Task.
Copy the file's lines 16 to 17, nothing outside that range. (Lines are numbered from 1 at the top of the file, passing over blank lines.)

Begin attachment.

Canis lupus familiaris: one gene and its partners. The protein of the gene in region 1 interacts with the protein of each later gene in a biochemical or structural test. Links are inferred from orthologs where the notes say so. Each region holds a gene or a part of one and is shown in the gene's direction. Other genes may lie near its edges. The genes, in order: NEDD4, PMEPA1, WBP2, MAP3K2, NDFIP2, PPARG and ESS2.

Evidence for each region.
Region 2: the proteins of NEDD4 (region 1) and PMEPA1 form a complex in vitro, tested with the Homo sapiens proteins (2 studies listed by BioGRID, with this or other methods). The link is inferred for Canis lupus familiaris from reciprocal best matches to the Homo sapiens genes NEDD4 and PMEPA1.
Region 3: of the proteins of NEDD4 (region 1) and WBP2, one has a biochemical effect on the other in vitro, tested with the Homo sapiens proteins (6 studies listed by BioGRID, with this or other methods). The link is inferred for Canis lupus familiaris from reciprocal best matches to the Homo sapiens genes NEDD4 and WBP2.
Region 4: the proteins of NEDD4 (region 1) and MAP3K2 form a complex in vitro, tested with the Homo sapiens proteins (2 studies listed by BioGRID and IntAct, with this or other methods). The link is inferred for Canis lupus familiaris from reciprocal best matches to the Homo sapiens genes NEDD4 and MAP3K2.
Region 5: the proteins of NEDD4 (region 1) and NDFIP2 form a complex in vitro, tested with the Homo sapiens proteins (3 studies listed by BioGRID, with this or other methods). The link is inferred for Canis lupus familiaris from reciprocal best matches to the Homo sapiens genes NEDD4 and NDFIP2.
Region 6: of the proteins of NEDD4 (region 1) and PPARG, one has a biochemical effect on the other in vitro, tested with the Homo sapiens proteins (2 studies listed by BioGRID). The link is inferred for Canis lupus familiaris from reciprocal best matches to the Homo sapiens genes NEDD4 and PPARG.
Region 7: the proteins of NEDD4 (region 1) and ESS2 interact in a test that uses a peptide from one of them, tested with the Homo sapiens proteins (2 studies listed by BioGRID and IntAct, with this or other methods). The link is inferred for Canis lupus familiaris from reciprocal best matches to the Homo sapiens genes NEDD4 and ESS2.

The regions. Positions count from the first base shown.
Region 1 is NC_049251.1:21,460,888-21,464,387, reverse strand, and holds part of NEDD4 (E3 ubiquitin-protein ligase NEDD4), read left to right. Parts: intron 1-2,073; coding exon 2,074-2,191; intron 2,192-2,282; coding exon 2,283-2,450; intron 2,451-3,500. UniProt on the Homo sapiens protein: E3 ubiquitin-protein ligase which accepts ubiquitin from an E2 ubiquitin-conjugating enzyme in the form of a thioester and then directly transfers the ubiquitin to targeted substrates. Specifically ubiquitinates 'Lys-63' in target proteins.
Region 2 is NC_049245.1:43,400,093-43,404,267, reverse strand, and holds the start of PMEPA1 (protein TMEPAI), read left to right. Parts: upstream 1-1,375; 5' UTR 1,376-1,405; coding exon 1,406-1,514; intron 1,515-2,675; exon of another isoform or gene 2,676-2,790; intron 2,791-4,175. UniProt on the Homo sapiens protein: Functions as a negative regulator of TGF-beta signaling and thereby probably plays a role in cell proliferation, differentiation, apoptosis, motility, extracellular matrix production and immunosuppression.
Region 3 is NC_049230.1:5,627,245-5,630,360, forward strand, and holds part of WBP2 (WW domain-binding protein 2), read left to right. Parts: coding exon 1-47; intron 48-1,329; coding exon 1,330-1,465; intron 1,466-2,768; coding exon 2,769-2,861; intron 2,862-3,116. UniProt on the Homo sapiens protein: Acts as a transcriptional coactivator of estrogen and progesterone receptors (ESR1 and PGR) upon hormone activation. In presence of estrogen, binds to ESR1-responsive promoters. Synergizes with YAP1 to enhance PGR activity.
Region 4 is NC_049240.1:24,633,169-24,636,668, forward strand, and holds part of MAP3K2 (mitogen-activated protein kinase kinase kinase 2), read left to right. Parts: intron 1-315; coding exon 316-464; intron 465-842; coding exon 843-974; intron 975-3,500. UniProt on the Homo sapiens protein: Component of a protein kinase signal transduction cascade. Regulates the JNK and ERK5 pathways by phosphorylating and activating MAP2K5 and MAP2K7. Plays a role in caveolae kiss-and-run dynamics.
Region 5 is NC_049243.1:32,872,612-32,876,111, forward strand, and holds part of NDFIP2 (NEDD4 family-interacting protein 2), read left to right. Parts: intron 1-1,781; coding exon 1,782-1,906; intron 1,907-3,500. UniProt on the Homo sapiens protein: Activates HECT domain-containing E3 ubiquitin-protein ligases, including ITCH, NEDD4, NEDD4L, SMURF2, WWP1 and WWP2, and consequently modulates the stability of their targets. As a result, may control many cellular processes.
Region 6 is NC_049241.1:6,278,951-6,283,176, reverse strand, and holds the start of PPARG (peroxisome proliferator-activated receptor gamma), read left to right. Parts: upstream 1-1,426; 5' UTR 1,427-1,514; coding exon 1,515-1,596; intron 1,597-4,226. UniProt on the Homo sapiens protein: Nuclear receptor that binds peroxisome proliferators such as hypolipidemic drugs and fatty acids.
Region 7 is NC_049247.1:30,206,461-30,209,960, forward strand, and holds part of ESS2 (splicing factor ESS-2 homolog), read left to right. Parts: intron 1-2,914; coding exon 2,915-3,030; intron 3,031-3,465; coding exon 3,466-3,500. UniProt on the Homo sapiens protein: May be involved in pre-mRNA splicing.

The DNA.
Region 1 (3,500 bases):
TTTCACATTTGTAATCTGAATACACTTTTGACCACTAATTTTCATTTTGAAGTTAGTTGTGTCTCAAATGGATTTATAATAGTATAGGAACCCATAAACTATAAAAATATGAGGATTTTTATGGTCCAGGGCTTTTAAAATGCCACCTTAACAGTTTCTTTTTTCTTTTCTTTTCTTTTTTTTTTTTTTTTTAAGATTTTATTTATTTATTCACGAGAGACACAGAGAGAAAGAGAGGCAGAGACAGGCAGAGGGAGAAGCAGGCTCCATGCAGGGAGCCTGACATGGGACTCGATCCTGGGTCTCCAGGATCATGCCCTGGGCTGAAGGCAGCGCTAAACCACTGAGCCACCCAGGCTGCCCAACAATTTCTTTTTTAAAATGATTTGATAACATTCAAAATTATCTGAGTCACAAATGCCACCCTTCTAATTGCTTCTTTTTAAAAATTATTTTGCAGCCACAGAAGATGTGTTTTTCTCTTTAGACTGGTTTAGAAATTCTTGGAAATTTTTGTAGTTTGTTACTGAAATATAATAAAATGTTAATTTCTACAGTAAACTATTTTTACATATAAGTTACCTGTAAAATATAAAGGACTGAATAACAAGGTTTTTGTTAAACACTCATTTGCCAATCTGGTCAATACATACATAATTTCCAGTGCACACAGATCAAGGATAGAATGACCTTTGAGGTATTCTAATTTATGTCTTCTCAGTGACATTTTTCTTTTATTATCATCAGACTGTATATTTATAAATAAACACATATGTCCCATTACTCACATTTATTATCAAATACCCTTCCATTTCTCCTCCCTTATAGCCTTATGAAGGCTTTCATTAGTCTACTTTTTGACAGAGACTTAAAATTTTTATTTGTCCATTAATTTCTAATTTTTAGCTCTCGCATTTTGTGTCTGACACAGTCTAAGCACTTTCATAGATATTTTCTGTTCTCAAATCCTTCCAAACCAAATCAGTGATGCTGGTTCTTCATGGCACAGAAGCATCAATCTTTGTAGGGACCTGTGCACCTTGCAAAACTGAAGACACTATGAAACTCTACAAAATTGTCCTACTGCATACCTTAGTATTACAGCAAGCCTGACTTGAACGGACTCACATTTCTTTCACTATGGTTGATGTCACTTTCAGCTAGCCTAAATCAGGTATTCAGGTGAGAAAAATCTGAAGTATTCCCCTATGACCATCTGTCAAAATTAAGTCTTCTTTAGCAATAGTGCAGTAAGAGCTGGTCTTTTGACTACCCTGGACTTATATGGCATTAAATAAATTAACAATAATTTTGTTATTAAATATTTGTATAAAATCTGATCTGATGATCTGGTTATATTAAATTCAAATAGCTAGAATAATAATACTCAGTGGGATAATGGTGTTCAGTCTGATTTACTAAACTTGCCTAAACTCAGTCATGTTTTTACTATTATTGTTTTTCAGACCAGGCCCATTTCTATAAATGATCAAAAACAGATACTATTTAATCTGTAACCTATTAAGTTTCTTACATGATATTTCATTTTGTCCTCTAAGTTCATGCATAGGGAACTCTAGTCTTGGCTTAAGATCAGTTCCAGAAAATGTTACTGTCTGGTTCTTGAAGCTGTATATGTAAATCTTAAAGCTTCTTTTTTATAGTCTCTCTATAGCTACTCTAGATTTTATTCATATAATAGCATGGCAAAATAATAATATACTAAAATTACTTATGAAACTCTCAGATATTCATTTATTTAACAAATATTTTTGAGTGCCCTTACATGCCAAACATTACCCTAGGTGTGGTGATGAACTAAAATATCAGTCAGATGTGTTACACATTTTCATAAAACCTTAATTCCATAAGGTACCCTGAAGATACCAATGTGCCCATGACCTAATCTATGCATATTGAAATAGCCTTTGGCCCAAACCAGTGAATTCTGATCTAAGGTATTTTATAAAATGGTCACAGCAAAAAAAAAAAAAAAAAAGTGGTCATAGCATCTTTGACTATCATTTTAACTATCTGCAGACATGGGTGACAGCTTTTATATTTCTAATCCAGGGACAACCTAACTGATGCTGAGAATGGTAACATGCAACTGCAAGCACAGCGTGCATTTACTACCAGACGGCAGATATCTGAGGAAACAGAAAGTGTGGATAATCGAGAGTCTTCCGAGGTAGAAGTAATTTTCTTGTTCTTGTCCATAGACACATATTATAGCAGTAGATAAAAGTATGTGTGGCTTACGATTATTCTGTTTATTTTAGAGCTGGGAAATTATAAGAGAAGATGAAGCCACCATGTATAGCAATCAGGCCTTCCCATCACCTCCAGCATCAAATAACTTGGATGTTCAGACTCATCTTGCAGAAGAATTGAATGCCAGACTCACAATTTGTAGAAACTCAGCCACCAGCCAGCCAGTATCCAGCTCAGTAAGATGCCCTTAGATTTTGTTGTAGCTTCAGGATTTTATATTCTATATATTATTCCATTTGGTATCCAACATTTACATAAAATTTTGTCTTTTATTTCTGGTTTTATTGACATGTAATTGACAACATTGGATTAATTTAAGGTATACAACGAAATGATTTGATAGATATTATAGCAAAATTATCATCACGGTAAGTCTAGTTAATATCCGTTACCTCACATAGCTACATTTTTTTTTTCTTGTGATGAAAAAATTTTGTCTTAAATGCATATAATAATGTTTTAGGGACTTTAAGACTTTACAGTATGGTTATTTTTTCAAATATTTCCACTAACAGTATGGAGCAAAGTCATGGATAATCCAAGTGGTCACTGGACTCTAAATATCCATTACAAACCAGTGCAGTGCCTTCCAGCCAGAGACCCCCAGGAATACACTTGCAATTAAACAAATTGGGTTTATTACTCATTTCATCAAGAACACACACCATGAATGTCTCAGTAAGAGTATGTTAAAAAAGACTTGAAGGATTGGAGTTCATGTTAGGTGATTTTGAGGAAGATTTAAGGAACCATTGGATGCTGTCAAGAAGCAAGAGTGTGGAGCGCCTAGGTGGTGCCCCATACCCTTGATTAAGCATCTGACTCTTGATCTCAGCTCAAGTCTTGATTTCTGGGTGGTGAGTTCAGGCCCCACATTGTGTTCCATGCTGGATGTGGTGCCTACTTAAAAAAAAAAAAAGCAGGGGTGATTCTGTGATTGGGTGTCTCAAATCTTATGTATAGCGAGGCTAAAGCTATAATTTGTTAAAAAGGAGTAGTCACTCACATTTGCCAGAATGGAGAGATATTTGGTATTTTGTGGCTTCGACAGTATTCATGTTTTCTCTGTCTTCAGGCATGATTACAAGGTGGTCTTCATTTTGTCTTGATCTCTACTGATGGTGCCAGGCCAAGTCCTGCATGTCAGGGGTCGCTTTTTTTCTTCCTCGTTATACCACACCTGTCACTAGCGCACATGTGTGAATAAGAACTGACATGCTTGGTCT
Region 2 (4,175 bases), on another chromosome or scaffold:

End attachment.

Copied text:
Region 7 is NC_049247.1:30,206,461-30,209,960, forward strand, and holds part of ESS2 (splicing factor ESS-2 homolog), read left to right. Parts: intron 1-2,914; coding exon 2,915-3,030; intron 3,031-3,465; coding exon 3,466-3,500. UniProt on the Homo sapiens protein: May be involved in pre-mRNA splicing.

The DNA.